The Guardian 26 October, 2005
Long service leave battle won
but industrial war still to be won
Tony Maher, General President,
Mining & Energy Division, CFMEU
As the Howard Government unleashes its $100 million tax-payer-funded media propaganda campaign to con Australians on its repressive new industrial relations laws, our union has won its first battle in what is shaping up as a dirty and bitter IR war.
The Howard Government has retreated on attacking the coal industry’s long service leave entitlements following our union’s public campaign to fight them all the way on this issue.
Its cave-in followed the launching of an industrial campaign that included full page advertisements in the national and regional press backed up by overwhelming rank and file support for a campaign of industrial and community action in defence of our existing entitlements.
Our rank and file voted massively in favour of national industrial action if needed. In a national ballot of every lodge throughout the coal industry, only four people were opposed to a campaign of industrial action.
Further, the rank and file voted overwhelmingly in support of a levy to raise $1 million to resource the campaign.
No one should be under any illusions about Howard’s intention to destroy our existing long service leave entitlements.
On May 26 this year Howard said: "Matters that are already covered by other legislation — including jury service, notice of termination, long service leave and superannuation — will be removed from awards".
This would effectively have halved coal mineworkers’ existing long service leave entitlements and also removed portability. It would have cost our members and their families hundreds of millions of dollars.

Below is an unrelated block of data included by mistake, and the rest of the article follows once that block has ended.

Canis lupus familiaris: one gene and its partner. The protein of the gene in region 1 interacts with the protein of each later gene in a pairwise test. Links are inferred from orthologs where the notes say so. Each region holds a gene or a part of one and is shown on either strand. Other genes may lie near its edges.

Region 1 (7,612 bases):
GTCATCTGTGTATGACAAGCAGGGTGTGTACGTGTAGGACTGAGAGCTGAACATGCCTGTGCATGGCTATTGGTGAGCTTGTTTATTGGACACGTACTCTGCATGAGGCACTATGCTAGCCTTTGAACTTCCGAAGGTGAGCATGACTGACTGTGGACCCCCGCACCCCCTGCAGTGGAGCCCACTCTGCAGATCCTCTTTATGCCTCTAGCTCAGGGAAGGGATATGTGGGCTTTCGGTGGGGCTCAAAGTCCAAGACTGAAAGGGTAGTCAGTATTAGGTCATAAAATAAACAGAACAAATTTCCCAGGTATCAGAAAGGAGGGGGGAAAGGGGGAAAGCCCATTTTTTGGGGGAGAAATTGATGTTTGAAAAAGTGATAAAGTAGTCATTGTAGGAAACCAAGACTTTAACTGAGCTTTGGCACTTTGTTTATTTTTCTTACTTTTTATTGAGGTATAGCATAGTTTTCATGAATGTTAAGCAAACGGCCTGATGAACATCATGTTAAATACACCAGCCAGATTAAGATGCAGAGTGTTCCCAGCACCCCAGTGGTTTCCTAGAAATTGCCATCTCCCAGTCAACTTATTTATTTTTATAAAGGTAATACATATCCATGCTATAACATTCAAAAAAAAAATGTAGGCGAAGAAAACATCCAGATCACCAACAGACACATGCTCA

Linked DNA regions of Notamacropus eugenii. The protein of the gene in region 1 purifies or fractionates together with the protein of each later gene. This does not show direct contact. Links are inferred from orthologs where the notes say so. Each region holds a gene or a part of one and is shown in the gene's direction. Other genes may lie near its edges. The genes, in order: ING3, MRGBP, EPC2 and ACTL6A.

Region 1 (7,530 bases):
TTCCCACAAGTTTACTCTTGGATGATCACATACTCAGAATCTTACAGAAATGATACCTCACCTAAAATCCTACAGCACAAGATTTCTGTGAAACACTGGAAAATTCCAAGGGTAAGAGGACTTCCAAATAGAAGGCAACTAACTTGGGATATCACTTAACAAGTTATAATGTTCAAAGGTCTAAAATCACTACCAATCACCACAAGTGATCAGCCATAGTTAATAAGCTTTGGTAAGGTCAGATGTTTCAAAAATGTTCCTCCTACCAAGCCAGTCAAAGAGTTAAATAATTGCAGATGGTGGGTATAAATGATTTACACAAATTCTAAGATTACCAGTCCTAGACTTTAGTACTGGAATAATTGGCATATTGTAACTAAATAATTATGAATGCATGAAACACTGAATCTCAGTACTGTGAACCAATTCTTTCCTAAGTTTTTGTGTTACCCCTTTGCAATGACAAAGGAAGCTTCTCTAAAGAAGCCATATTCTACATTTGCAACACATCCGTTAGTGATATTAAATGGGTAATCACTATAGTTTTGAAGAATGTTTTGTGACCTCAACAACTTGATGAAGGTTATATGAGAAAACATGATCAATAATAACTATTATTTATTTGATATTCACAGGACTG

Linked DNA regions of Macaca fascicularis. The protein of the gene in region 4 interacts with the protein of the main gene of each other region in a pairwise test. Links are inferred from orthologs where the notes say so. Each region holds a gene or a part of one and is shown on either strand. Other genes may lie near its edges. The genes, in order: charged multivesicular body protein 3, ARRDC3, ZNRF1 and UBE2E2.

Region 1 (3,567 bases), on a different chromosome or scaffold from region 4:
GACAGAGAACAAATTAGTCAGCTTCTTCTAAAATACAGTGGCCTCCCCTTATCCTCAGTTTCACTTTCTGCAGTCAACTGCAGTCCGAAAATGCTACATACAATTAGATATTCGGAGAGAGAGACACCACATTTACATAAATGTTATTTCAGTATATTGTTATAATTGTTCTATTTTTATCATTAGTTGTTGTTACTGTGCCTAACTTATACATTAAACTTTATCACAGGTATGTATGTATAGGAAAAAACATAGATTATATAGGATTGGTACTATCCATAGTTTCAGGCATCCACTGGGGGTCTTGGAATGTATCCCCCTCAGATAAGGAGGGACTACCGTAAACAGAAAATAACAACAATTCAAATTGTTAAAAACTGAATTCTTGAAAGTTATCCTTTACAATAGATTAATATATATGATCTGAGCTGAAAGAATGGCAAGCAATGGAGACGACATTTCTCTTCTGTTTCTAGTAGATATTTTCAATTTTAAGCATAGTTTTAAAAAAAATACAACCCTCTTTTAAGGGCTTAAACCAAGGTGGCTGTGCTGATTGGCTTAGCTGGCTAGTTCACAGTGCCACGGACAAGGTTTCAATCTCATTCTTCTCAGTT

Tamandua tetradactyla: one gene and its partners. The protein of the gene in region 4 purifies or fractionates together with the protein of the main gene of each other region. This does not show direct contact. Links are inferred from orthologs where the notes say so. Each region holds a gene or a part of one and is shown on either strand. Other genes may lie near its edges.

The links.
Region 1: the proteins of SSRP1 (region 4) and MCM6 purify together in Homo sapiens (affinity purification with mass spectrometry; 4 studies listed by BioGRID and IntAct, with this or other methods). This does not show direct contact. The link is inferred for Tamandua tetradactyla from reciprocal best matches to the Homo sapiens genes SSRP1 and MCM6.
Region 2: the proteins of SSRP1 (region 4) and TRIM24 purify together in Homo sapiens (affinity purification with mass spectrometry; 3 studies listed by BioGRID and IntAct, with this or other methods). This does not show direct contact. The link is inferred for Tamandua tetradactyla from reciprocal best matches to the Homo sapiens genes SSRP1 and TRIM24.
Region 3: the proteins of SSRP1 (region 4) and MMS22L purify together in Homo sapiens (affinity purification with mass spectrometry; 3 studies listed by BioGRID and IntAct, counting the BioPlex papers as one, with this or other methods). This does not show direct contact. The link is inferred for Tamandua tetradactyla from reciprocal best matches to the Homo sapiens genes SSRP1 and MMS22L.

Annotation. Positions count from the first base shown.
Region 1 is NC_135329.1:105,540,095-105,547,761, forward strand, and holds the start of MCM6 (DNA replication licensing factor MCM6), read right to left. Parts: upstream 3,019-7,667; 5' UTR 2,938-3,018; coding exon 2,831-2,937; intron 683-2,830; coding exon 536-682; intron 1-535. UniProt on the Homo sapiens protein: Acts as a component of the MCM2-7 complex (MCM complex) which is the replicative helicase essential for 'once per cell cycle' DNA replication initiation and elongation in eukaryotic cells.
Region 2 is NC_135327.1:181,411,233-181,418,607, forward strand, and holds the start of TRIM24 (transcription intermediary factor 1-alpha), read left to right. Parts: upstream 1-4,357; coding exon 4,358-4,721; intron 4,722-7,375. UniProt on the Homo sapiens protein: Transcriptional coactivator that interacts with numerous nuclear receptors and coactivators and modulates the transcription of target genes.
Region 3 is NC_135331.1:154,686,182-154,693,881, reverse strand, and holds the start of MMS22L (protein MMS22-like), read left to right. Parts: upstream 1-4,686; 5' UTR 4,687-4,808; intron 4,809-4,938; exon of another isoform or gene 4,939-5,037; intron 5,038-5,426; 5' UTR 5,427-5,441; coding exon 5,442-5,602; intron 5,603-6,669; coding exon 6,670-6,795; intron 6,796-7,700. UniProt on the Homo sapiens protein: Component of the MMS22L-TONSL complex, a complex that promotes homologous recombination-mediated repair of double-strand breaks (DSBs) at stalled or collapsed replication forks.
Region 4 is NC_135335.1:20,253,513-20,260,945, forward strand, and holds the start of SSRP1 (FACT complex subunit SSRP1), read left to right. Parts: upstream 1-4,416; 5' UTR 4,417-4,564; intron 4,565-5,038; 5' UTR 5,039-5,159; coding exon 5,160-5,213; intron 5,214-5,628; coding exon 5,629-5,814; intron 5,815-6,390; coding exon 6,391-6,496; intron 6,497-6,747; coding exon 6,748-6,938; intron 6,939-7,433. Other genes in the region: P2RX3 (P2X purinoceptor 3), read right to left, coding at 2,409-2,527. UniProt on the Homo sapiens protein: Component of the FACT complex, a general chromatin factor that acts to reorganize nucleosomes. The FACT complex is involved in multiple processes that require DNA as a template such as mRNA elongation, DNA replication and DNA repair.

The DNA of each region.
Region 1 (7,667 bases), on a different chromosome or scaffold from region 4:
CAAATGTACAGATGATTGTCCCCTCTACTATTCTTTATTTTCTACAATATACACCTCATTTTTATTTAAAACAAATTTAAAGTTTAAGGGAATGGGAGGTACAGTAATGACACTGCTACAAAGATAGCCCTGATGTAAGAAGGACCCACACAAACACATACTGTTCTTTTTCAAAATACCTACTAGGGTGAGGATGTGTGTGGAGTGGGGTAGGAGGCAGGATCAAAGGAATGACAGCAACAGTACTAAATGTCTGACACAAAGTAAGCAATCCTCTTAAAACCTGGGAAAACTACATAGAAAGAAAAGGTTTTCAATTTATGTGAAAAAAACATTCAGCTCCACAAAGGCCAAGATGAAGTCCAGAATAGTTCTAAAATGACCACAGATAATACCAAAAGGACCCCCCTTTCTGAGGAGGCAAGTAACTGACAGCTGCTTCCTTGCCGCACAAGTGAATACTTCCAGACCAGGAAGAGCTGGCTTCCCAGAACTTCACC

We immediately responded with our This is not reform, Mr Howard, It’s Highway Robbery campaign.
ABC TV’s 7.30 Report took up the long service leave issue focusing on coal mineworkers and nurses, who also stood to lose their above community standards entitlements.
Gunnedah miner and Northern Central Councillor Ross Whitaker was featured on the 7.30 Report and did a great job of explaining the losses facing the coal mineworkers.
The union launched national press ads that sparked wide media interest and community support and generated a positive response from many Federal politicians across the political divide. We wrote to all other political parties with representatives in Canberra, including Family First Senator Steve Fielding. We outlined the unfairness of this attack on workers and our families and pointed put the damaging impact it would have on our communities.
We followed this up by organising a delegation of rank and file mineworkers from NSW and Queensland to go along with their wives on October 5 to meet MPs and Senators in Canberra and brief them face to face on the damaging effects this attack on long service leave would have. Howard cancelled that week’s scheduled sitting of Parliament. Plans were then made for the delegation to attend the following week.
However, on Sunday the 9th, Howard gathered all his big business mates to brief them on the IR package and then launched the taxpayer-funded government propaganda media campaign.
But as the smoke was clearing it became clear that Howard had retreated on our long service leave entitlements. They are to remain intact.
While our Union’s determination and ability to fight the attack on long service leave were the main factors in forcing Howard to back off, we were fortunate that the current mining boom provided us with the substantial industrial muscle to do so.
But we needed to have the guts to do it and our rank and file showed that we have what it takes.
With this long service leave battle victory under our belts we cannot afford to be under any illusions of the depth of the other challenges facing us in Howard’s industrial war.
Acknowledgements: Common Cause (abridged)